Data from: Diplogastrellus nematodes are sexually transmitted mutualists that alter the bacterial and fungal communities of their beetle host
Ledón-Rettig, Cristina C.; Moczek, Armin P.; Ragsdale, Erik J. (2019), Data from: Diplogastrellus nematodes are sexually transmitted mutualists that alter the bacterial and fungal communities of their beetle host, Dryad, Dataset, https://doi.org/10.5061/dryad.2k4m170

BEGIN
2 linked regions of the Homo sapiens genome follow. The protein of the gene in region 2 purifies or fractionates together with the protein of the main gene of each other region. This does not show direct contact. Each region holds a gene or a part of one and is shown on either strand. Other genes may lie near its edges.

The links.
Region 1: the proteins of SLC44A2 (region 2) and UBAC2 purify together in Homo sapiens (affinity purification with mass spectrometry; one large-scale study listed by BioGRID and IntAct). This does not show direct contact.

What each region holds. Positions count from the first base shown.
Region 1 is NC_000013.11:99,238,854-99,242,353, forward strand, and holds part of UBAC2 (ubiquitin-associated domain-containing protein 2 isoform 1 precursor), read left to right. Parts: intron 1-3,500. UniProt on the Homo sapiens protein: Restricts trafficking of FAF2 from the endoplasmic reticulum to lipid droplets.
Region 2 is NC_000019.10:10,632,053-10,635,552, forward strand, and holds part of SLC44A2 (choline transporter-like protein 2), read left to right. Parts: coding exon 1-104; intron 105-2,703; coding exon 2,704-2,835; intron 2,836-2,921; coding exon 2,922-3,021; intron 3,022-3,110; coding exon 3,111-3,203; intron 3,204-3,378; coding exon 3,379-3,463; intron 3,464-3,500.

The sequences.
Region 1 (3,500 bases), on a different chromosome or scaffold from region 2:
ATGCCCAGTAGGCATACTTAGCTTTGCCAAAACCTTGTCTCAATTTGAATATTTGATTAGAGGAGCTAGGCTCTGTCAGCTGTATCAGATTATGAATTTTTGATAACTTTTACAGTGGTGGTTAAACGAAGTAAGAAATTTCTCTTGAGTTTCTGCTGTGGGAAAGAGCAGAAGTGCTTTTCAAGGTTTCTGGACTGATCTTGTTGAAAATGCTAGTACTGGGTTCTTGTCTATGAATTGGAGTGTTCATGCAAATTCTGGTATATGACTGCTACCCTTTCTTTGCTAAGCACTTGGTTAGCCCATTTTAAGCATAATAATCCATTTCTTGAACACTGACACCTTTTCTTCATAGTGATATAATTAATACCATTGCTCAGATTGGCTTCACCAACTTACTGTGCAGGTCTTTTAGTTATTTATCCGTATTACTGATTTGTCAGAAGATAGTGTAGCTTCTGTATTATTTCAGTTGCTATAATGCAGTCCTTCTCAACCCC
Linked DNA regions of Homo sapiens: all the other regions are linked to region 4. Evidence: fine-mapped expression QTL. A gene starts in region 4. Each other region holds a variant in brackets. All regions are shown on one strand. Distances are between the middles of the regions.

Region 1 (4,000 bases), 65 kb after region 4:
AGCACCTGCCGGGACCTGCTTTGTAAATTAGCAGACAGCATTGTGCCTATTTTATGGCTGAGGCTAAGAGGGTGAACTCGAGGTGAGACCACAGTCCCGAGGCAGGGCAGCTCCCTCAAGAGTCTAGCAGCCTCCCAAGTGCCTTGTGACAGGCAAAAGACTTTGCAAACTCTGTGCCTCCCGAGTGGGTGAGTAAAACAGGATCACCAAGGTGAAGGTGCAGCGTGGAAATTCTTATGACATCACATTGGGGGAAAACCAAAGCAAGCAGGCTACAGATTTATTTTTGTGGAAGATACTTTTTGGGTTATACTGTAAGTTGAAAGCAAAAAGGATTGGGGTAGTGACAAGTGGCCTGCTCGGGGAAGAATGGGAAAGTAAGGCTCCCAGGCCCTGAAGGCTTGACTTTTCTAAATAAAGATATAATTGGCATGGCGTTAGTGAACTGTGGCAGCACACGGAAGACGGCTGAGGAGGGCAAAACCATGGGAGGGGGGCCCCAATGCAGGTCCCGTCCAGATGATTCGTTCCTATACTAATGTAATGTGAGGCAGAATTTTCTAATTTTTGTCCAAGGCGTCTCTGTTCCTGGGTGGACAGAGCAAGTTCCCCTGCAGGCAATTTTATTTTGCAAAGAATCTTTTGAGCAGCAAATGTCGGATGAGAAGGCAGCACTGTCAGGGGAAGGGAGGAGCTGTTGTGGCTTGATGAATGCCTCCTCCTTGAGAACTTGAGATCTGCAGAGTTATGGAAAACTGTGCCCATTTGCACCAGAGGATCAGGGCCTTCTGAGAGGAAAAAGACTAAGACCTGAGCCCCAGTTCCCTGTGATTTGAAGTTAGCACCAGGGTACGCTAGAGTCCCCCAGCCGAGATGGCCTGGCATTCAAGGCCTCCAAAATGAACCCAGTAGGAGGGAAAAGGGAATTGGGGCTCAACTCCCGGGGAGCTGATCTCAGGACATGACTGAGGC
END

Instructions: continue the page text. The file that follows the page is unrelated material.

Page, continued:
A recent accumulation of studies has demonstrated that nongenetic, maternally transmitted factors are often critical to the health and development of offspring and can therefore play a role in ecological and evolutionary processes. In particular, microorganisms such as bacteria have been championed as heritable, symbiotic partners capable of conferring fitness benefits to their hosts. At the same time, parents may also pass various nonmicrobial organisms to their offspring, yet the roles of such organisms in shaping the developmental environment of their hosts remain largely unexplored. Here, we show that the nematode Diplogastrellus monhysteroides is transgenerationally inherited and sexually transmitted by the dung beetle Onthophagus taurus. By manipulating artificial chambers in which beetle offspring develop, we demonstrate that the presence of D. monhysteroides nematodes enhances the growth of beetle offspring, empirically challenging the paradigm that nematodes are merely commensal or even detrimental to their insect hosts. Finally, our research presents a compelling mechanism whereby the nematodes influence the health of beetle larvae: D. monhysteroides nematodes engineer the bacterial and fungal communities that also inhabit the beetle developmental chambers, including specific taxa known to be involved in biomass degradation, possibly allowing larval beetles better access to their otherwise recalcitrant, plant-based diet. Thus, our findings illustrate that nongenetic inheritance can include intermediately sized organisms that live and proliferate in close association with, and in certain cases enhance, the development of their hosts’ offspring.